Like When the Wind Blows, this is a film which very much relates nuclear war to the end of the world but Kubrick adds a touch of comedy and absurdism.

Presently, the film is considered to be one of the sharpest comedies ever made and holds a near-perfect score on Rotten Tomatoes.

This is a must-see for Kubrick fans and fans of comedy films: it is a remarkable achievement.

I Am Mother (2019)

World Ending

Now for a newer release in the list, ‘I Am Mother’ is an Australian science fiction film released on Netflix in June of this year. The film follows the life of Daughter, a young girl living in a post-apocalyptic bunker being raised by Mother who is an android with the aim of repopulating the Earth.

Starring the brilliant Rose Byrne and Academy Award winner Hilary Swank, I Am Mother is set in a distant future after a mass extinction of human beings.

The android Mother teaches Daughter lessons of morality and ethics and constantly warns her not to interact with the outside world.

Inevitably, Daughter becomes more and more curious about the outside world and the stakes for survival becomes higher. With clear influences from sci-fi films such as Ex-Machina (2015) and Blade Runner (1982), I Am Mother focuses on women’s issues in a post-apocalpytic context.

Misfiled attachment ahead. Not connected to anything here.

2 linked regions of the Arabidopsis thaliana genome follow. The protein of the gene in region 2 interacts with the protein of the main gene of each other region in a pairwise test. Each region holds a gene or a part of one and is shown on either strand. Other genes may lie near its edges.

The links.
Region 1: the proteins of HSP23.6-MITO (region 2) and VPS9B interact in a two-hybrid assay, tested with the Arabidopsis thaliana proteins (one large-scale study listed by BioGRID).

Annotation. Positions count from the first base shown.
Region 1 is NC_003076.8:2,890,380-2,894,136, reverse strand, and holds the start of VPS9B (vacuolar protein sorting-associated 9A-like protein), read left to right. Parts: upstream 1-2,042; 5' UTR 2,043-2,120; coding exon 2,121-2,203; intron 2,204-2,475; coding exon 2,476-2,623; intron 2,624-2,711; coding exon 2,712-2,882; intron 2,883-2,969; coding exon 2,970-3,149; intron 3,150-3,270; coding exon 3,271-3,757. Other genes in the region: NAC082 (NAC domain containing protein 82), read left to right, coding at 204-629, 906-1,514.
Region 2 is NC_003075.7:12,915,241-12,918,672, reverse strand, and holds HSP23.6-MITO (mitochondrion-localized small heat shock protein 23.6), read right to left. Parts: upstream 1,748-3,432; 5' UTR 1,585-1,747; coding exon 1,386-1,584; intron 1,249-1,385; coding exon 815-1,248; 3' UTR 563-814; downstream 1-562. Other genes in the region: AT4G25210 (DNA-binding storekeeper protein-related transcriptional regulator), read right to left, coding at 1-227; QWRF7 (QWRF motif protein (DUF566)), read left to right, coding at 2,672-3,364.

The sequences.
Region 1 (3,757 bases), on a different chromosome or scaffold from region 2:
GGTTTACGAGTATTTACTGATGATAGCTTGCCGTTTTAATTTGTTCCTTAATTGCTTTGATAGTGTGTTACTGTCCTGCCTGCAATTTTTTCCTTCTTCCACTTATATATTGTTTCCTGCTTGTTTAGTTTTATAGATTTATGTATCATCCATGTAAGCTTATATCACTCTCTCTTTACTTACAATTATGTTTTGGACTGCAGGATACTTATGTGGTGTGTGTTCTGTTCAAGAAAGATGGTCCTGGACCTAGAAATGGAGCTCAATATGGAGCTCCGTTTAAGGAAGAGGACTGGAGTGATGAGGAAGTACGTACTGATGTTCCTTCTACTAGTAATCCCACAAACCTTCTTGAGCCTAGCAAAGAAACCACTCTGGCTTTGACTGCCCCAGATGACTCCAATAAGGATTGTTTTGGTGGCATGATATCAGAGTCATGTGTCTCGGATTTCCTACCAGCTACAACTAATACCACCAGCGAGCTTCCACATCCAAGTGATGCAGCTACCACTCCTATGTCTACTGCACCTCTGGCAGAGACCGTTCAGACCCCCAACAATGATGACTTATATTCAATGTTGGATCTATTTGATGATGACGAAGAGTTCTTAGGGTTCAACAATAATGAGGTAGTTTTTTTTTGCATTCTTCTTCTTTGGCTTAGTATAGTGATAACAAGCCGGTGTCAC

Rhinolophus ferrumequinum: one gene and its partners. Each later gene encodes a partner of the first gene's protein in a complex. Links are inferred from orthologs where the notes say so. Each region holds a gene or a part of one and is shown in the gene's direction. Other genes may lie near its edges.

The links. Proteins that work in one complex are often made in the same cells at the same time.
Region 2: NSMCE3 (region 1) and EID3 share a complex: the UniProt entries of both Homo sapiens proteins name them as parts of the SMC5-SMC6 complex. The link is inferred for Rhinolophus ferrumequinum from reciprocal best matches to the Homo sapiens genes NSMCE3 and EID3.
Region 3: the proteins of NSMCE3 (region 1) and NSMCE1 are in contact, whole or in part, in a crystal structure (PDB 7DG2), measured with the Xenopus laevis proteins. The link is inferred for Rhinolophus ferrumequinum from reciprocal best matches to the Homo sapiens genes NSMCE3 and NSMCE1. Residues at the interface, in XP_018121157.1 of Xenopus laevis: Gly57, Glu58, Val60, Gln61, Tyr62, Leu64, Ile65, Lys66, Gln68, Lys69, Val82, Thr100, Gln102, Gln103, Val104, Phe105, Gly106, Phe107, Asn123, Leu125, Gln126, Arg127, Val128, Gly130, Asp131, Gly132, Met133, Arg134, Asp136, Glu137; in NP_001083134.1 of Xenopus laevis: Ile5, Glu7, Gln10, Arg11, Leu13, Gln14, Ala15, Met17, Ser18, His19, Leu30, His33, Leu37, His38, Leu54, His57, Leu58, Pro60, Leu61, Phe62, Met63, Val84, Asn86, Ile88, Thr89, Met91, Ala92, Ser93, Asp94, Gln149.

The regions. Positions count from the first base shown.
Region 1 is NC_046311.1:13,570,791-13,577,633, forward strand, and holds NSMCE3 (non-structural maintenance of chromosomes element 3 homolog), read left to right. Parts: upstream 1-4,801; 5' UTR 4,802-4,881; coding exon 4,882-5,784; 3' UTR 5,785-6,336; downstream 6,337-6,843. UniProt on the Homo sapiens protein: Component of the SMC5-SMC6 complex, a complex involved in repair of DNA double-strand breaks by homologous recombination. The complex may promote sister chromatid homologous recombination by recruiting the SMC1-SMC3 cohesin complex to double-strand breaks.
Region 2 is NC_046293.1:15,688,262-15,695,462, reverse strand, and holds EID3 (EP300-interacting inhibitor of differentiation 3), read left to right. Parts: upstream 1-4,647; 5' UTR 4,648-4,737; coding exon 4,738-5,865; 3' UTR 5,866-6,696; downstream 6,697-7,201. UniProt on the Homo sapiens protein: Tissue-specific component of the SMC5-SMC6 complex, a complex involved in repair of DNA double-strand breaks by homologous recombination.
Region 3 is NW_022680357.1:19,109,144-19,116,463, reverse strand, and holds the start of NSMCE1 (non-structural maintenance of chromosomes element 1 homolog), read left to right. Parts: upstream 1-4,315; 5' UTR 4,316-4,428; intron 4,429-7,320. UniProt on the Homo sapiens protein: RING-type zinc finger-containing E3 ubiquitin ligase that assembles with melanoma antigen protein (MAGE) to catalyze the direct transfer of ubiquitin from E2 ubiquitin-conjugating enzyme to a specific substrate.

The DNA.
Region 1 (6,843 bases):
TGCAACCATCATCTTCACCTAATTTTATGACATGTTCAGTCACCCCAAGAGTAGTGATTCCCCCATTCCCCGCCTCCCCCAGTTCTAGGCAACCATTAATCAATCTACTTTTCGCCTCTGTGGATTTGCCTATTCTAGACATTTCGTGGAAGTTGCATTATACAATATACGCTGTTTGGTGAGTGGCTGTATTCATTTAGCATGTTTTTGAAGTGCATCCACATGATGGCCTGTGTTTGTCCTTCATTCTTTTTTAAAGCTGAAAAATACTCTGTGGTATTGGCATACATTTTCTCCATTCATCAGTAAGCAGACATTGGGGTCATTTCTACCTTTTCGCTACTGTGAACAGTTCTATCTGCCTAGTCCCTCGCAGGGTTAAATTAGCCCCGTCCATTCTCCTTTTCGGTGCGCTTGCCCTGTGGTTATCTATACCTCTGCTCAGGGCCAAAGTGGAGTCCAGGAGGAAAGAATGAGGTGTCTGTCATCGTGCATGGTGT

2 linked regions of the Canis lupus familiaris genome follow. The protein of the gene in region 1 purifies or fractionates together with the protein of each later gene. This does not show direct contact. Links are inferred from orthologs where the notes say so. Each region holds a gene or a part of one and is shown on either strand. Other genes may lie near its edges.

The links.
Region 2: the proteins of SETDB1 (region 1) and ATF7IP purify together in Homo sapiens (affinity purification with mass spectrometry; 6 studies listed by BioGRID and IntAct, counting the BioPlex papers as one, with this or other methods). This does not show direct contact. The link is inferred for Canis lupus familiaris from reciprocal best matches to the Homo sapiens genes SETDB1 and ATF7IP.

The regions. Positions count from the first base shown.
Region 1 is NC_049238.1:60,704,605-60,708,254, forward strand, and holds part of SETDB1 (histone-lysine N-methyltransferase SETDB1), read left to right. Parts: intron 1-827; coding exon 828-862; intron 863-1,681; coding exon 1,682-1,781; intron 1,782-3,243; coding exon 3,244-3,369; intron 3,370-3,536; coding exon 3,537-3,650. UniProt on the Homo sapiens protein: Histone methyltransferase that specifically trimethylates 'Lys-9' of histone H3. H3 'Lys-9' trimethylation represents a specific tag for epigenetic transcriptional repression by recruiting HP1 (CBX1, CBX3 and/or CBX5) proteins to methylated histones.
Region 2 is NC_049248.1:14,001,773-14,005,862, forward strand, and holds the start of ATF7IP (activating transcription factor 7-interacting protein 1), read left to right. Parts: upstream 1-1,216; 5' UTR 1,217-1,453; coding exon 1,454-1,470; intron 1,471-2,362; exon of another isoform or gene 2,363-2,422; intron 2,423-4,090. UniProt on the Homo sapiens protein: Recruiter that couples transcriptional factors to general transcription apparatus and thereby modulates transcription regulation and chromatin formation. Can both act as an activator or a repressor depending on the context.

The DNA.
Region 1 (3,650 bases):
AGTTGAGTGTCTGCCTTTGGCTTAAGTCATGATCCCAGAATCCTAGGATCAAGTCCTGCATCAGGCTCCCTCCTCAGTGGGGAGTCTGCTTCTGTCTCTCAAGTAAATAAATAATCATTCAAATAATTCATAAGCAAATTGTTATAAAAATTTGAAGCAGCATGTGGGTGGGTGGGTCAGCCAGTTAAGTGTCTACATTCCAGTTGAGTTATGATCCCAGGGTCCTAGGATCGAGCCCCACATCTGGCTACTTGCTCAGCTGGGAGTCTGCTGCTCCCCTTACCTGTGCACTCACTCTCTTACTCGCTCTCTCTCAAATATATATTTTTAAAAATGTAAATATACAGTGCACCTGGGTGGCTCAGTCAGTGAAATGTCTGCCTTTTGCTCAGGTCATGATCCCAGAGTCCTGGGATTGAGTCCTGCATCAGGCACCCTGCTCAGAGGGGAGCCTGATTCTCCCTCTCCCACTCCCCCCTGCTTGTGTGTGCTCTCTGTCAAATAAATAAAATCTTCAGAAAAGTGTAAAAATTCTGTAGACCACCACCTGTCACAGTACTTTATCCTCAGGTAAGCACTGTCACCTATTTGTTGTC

I highly recommend this film as it is readily accessible on Netflix and provokes a lot of thoughts and discussion on the future of the human race and the popular theme in recent science fiction films of the increasing interactions on androids and robots in everyday human life.

How I Live Now (2013)

World Ending

How I Live Now is a film adapted from the young adult novel by Meg Rosoff. Starring the Academy Award nominated Saoirse Ronan, How I Live Now focuses on the life of Daisy, a mentally ill teenager sent to stay in the English countryside with her Aunt and cousins.

She arrives during a time where security is heightened and there are reports of a bombing in Paris. The summer ends when a terrorist coalition detonates a nuclear bomb in London which potentially kills thousands of civilians. With the world in a crisis, everyone is on high alert and panicking for the future of the planet.

This film is perfect for an introverted personality because it is about an individual during a time of crisis. Daisy is faced with tough decisions throughout the film as well as feeling out of place as a stranger in a new country.